Monday, September 14, 2009

Go Man (Up), Young West!

Most of us will say that we considered our parents wrong about everything when we were young, but that our assessment did a one-eighty by the time we reached 25, or thereabouts. I, on the other hand, haven't changed my assessment at all. The things I thought my parents were right about then, I still think they were right today. For those times when I thought they were way out in left field... oh, no, I remain resolute.

There is one exception, however, and one only.

When I was in college, my Dad mused about the advent of what he called "sophisticated slobs." These were people with comfortable, even privileged upbringings, with advanced educations, whose manner in polite society and public discourse did not at all reflect such breeding. My old man, bless his heart, got bent out of shape over many things, but at one solitary moment in his life, he was very prophetic. (There was one other time, actually, and that's another story, but it happened while I was stuck in a car with him. I don't like to think about it.)

So the old man was right about guys like Kanye West, who interrupted the acceptance speech of country-crossover artist 19-year-old Taylor Swift, at the MTV Video Music Awards, to go on a tear because he thought Beyonce's performance was superior. (The actual clip has been pulled due to a copyright claim by Viacom, obviously wanting a piece of the action. The closest we can find at this point can be seen by clicking here.) He had already blamed then-President Bush for not caring about the people of New Orleans, in the face of Hurricane Katrina. After all, what sane person would attribute anything adverse to the proud tradition of political corruption in Louisiana?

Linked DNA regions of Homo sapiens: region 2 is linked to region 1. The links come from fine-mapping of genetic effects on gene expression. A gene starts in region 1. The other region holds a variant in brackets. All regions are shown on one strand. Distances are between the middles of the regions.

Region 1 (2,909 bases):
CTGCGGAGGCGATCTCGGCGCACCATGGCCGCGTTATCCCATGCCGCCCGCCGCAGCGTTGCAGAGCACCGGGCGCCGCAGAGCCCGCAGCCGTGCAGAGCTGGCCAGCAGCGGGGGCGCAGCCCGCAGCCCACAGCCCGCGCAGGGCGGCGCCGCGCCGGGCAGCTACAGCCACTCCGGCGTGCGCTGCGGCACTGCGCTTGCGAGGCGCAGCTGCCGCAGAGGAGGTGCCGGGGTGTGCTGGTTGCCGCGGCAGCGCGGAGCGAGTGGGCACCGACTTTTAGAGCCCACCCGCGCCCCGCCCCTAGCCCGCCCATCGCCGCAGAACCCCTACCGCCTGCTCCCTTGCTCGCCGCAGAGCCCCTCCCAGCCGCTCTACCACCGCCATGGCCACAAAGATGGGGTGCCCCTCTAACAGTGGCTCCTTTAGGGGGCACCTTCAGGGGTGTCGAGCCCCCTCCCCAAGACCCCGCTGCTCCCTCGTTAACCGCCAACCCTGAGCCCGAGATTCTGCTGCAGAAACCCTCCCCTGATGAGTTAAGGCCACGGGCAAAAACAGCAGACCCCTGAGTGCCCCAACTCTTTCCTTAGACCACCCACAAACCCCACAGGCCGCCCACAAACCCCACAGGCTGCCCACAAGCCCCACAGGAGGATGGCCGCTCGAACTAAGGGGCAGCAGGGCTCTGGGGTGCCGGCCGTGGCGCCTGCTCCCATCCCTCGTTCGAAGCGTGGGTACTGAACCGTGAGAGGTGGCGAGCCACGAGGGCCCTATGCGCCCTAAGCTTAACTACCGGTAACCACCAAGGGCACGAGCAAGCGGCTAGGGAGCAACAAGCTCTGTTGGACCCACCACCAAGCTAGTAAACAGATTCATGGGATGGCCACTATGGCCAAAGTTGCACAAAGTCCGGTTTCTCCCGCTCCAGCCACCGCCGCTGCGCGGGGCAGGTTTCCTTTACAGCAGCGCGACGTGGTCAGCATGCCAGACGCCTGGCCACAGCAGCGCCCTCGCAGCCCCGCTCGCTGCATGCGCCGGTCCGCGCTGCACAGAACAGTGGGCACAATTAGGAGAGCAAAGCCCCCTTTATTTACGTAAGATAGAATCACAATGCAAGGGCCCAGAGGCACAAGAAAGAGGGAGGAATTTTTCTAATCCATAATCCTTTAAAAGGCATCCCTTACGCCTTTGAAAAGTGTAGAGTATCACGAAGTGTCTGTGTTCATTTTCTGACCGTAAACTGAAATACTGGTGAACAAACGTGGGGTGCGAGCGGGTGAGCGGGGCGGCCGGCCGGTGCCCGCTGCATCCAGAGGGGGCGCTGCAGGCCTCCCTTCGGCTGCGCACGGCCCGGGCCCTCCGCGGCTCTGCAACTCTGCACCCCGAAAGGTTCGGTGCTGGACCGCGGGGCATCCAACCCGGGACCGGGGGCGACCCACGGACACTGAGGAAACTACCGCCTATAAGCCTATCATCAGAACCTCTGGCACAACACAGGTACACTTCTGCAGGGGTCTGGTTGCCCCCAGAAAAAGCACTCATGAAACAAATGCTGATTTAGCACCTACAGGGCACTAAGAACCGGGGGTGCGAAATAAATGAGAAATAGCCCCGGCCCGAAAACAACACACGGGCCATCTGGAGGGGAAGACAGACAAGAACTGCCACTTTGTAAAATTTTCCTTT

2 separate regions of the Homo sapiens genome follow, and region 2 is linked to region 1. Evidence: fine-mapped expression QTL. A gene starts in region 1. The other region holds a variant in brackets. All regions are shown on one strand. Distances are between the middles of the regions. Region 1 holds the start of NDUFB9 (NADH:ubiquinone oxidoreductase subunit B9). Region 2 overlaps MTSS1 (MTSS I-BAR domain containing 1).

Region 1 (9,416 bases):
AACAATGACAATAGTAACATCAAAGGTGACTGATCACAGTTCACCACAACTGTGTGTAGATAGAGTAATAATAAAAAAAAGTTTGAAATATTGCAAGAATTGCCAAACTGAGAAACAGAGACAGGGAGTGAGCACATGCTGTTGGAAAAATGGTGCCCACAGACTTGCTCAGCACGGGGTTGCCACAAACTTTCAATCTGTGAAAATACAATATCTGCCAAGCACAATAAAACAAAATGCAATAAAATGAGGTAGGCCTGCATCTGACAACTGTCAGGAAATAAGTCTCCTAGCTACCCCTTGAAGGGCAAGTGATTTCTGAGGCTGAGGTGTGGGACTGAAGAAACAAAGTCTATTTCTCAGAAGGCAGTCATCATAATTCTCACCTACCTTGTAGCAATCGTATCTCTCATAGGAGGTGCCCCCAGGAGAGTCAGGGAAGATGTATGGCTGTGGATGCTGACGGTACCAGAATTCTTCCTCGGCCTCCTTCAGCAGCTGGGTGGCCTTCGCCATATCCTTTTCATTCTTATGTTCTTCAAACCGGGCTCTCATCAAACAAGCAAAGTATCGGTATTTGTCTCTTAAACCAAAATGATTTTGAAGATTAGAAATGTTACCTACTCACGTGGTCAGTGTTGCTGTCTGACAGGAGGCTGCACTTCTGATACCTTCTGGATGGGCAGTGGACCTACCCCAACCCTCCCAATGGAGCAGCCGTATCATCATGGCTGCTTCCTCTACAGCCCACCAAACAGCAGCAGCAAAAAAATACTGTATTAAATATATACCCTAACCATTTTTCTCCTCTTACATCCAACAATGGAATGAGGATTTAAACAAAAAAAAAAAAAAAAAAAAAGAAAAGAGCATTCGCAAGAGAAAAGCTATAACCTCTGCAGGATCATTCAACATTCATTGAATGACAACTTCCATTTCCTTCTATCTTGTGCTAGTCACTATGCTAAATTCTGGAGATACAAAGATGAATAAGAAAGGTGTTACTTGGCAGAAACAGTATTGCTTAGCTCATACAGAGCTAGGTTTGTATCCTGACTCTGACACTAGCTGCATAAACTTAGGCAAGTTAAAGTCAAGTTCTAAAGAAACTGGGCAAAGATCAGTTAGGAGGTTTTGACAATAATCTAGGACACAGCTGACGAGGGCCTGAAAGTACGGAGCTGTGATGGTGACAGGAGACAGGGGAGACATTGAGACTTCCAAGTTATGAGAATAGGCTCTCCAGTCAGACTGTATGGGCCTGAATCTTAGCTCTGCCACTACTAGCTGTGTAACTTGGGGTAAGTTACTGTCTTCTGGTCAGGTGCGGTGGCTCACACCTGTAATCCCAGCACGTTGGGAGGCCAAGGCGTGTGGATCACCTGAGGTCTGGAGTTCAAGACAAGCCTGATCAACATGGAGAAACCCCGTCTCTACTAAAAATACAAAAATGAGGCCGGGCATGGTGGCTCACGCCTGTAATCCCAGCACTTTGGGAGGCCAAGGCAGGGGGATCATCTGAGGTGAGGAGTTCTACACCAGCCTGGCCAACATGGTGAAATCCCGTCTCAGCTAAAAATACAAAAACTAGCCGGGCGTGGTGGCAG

Now Kanye takes it to the next level, and brings a nineteen-year-old girl to tears on the most wonderful night of her life. It certainly takes a real man to upstage a girl barely more than half his age. Hopefully she won't be moved to chastise him publicly, because that would be racist.

These are people who make a lot of money, who wear the finest clothes, who eat at the finest restaurants, and who hire people to make damn sure you and I know all about it. If these poncy popinjays could spend just a year in finishing school during a formative part of their rise to fame -- we could settle for a weekend seminar on table manners at this point -- they would be far less likely to incur the wrath of their audiences in a moment of weakness.

They think they're "keeping it real," as in real dumb! In the meantime, someone has made an effort to pose a scenario which suggests that things could be worse. (H/T to "A.J.")

No comments: